Standard technology includes Bluetooth phone and audio connectivity, an automated parallel-parking system, blind-spot monitoring, a rear cross-traffic alert, lane departure warning, forward collision alert, a head-up display, a navigation system, a rearview camera, an 8-inch touchscreen with Chevrolet's MyLink interface, voice controls including Siri Eyes Free, OnStar (with 4G LTE connectivity and Wi-Fi hot spot capability) and a nine-speaker Bose audio system with a CD player, satellite radio and iPod-USB connectivity.

Trim tested

Each vehicle typically comes in multiple versions that are fundamentally similar. The ratings in this review are based on our full test of the 2015 Chevrolet SS (6.2L V8 | 6-speed manual | RWD manual).

Edmunds Scorecard

Overall4.0 / 5


4.0 / 5

Acceleration4.0 / 5
Braking5.0 / 5
Steering4.0 / 5
Handling5.0 / 5
Drivability4.0 / 5


3.0 / 5

Seat comfort3.0 / 5
Ride comfort4.0 / 5
Noise & vibration4.5 / 5


3.0 / 5

Ease of use3.0 / 5
Getting in/getting out4.0 / 5
Roominess5.0 / 5
Visibility3.0 / 5


A sedan this big shouldn't be this fun. Not only is there ample power from the 6.2-liter V8, but the SS has world-class brakes, excellent steering and a well-sorted chassis. This is a car that'll hold its own on the dragstrip as well as in the mountains.


Big V8 power (415 hp) and torque (415 lb-ft) make for exceptional acceleration. The engine pulls to redline in a snap, yet it's easy to manage wheelspin. Great sound, too. The six-speed shifter doesn't like to be rushed, though, and feels notchy.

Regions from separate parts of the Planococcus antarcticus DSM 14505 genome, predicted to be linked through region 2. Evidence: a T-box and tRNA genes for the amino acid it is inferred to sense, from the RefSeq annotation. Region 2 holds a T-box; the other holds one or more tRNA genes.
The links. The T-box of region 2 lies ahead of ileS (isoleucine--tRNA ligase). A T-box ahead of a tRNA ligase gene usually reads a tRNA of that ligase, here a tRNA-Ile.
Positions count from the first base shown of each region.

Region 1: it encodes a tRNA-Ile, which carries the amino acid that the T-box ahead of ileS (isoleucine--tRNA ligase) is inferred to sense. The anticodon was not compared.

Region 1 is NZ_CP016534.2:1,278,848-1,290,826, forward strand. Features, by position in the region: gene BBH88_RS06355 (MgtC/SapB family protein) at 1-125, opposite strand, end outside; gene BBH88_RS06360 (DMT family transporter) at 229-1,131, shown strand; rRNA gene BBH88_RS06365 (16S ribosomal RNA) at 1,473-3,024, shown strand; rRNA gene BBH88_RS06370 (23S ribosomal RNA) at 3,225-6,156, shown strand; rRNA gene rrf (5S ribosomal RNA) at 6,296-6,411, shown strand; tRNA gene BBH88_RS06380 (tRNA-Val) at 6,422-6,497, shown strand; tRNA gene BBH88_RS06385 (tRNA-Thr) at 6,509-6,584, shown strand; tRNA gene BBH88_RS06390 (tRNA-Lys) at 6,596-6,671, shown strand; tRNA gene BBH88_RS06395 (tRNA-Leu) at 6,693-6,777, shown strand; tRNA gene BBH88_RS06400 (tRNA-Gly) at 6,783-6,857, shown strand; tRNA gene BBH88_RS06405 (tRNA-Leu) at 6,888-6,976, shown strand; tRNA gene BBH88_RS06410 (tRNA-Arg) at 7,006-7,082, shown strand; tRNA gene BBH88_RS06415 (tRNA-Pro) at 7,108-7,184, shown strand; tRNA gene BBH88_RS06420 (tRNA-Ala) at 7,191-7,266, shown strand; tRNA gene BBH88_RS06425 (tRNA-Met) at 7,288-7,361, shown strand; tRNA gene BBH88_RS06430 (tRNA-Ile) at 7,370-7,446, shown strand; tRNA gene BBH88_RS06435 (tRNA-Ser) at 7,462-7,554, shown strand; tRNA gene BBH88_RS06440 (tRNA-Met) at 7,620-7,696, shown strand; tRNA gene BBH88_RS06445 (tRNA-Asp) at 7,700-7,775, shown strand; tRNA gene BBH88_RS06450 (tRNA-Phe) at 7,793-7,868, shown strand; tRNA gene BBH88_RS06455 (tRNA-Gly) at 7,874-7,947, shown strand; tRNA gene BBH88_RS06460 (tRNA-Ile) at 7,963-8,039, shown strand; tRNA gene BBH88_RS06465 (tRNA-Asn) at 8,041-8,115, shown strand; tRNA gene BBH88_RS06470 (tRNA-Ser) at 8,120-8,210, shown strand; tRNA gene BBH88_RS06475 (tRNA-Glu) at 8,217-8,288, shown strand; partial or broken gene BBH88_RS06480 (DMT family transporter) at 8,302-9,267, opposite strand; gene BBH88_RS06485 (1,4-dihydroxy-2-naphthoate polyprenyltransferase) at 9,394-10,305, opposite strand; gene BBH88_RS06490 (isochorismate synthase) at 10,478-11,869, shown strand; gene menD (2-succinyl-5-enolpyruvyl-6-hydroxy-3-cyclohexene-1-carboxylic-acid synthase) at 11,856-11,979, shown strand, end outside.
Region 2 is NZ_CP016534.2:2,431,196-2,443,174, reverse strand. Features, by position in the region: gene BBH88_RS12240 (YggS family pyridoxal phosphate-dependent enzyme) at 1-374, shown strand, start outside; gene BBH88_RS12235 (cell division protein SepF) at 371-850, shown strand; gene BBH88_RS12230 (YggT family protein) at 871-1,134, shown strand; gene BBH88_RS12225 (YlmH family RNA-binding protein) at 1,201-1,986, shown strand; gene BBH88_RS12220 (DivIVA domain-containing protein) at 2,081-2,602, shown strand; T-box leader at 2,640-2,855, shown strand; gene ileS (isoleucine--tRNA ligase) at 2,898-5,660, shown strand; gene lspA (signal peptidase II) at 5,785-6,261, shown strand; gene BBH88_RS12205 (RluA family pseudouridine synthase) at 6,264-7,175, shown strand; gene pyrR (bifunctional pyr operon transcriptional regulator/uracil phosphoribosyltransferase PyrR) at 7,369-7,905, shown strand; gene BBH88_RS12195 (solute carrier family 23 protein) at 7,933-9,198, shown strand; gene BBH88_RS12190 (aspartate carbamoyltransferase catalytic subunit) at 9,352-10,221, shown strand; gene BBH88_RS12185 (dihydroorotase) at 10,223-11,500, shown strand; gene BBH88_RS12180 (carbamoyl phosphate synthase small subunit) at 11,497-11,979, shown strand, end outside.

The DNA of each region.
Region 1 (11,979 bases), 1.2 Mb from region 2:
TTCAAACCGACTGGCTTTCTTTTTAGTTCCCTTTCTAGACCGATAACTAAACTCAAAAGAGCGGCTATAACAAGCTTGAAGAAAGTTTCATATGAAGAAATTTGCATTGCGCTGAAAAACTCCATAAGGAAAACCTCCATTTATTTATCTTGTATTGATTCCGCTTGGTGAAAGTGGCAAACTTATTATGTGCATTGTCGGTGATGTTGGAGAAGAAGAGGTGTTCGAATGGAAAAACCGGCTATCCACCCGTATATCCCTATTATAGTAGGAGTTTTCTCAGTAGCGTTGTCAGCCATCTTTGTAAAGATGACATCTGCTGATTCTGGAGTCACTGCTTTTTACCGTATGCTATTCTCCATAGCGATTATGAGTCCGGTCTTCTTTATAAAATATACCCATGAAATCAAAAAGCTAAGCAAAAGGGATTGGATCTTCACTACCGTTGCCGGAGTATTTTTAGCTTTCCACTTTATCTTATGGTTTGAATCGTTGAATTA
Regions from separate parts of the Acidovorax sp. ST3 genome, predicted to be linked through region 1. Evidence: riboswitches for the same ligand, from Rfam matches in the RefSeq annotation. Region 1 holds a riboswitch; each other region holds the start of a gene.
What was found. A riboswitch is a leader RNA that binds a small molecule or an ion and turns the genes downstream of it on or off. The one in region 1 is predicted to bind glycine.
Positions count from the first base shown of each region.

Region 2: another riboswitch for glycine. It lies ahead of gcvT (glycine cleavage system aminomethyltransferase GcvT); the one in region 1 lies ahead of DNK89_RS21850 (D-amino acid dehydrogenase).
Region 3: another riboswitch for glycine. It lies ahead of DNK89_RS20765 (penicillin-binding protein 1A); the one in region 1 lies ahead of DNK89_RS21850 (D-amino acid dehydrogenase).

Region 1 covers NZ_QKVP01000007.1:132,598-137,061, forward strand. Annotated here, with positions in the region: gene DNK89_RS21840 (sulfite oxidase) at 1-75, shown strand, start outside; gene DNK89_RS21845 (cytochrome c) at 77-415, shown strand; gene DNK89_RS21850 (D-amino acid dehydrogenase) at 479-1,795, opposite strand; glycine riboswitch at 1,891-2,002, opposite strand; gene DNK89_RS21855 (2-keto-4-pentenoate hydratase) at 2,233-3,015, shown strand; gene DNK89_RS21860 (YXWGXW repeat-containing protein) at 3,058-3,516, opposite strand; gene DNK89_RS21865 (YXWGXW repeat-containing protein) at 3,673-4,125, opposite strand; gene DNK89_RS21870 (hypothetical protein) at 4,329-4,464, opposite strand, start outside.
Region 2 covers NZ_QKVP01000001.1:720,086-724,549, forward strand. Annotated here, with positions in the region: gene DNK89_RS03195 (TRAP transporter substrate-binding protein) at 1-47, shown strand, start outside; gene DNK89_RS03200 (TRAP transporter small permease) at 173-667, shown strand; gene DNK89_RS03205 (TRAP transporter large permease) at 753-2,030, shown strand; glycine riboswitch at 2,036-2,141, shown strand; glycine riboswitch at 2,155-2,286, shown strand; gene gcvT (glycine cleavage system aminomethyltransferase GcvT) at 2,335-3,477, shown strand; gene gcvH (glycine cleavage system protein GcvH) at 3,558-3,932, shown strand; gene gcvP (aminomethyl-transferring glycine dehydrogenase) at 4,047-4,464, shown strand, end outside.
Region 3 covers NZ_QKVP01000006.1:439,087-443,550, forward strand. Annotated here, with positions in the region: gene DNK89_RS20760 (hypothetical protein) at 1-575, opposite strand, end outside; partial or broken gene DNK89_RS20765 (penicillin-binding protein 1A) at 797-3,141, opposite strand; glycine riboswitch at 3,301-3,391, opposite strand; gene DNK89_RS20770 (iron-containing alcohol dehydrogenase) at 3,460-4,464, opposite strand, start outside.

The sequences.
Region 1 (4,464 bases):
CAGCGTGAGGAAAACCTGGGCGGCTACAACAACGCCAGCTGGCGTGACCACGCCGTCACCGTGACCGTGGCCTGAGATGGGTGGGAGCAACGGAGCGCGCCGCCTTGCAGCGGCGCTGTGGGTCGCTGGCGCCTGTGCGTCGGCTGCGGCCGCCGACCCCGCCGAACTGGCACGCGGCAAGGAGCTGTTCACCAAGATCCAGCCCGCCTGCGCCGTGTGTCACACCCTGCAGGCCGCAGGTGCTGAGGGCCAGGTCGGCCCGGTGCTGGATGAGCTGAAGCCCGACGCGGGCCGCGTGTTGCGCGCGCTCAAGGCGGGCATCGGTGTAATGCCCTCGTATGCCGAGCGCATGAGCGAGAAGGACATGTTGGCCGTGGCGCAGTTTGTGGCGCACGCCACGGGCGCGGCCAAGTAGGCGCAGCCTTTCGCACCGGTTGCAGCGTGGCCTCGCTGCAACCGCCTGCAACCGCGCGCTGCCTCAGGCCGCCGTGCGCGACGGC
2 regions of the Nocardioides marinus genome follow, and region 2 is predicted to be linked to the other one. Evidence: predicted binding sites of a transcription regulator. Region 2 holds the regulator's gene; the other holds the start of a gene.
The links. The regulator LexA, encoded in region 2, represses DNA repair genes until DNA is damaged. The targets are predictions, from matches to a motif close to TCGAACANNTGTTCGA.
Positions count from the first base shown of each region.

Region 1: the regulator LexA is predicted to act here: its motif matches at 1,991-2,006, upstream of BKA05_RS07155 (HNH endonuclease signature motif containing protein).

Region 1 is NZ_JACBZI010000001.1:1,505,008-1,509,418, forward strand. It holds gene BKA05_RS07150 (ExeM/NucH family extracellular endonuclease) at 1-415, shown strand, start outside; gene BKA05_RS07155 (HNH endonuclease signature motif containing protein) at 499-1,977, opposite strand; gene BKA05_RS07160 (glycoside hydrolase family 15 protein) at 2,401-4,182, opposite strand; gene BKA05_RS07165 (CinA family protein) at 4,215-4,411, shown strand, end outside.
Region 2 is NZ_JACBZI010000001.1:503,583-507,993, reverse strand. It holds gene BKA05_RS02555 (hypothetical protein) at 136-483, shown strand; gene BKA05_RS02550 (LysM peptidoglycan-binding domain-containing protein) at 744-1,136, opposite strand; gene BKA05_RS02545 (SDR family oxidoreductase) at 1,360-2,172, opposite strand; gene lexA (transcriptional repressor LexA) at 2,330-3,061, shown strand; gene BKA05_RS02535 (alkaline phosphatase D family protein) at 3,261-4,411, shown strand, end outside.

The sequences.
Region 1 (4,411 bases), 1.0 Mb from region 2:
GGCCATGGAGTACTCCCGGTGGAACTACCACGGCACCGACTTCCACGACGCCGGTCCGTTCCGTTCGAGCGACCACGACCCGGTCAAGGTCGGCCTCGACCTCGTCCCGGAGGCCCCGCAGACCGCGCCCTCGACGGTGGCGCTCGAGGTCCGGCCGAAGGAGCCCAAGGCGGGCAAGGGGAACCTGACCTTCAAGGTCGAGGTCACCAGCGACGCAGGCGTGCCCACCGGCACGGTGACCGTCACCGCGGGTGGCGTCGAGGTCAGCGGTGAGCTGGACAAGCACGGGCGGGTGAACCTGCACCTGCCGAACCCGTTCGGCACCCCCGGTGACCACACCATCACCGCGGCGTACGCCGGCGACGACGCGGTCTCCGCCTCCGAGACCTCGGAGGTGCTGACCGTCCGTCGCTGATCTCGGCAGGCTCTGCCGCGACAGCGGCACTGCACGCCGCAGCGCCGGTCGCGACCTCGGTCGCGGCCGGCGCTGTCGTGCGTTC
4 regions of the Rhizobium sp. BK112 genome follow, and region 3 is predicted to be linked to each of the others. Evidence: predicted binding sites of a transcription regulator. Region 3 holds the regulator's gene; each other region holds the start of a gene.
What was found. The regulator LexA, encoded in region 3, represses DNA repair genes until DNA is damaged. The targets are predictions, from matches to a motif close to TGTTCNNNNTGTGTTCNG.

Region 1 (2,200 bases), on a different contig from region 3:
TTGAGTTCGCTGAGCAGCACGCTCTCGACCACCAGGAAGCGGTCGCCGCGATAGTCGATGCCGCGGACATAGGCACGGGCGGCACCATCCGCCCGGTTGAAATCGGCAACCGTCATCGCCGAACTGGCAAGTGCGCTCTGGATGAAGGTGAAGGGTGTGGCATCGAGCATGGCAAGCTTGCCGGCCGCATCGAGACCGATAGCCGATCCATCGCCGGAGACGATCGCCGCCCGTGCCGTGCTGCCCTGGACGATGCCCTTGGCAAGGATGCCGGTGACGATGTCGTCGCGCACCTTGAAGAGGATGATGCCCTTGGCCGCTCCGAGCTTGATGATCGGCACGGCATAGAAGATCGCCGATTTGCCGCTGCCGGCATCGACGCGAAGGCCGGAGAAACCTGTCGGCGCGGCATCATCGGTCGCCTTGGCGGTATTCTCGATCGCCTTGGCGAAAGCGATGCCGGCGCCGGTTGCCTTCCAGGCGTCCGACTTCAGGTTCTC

High-performance tires, a sophisticated suspension and Brembo brakes haul this big sedan down from 60 mph in only 106 feet. That's an impressively short distance. The pedal feel is a little softer than you might expect given the enormous stopping power.


Steering on the SS is surprisingly accurate and well-weighted and gives a decent amount of road feel through the electric power-assist steering. It lets you drive right to the limits of the tires.


On winding roads the SS shines with plenty of grip and an easy-to-drive personality. The standard Magnetic Ride Control suspension makes this car thoroughly competent in all types of driving with minimal body roll and predictable responses to inputs.


In normal drive modes, the throttle response is lazy and requires a deliberate kick to get the motor going. The manual transmission hates to be rushed, particularly the 2-3 shift, but plentiful power from the smooth V8 makes merging easy.


The Chevy SS can't quite figure out what it wants to be. The ride is almost floaty in Tour mode, yet all kinds of jiggly in Performance. The seats have big bolsters that won't fit all body types, and they're not particularly comfy for long hauls.

Seat comfort3.0

The seats on the SS are visually interesting, which, in this case, translates to something that feels lumpy instead of supportive.

Ride comfort4.0

The Chevy SS comes with standard adaptive Magnetic Ride Control suspension. The settings (Tour, Sport, Performance) don't change the car's behavior as drastically as some other systems. Performance mode can be bouncy; Tour is soft enough for daily commuting.

Noise & vibration4.5

The engine and exhaust sound good but could stand to be a little more prominent. Overall the cabin is hushed, with minimal wind noise. The high-performance tires transfer some hum into the cabin.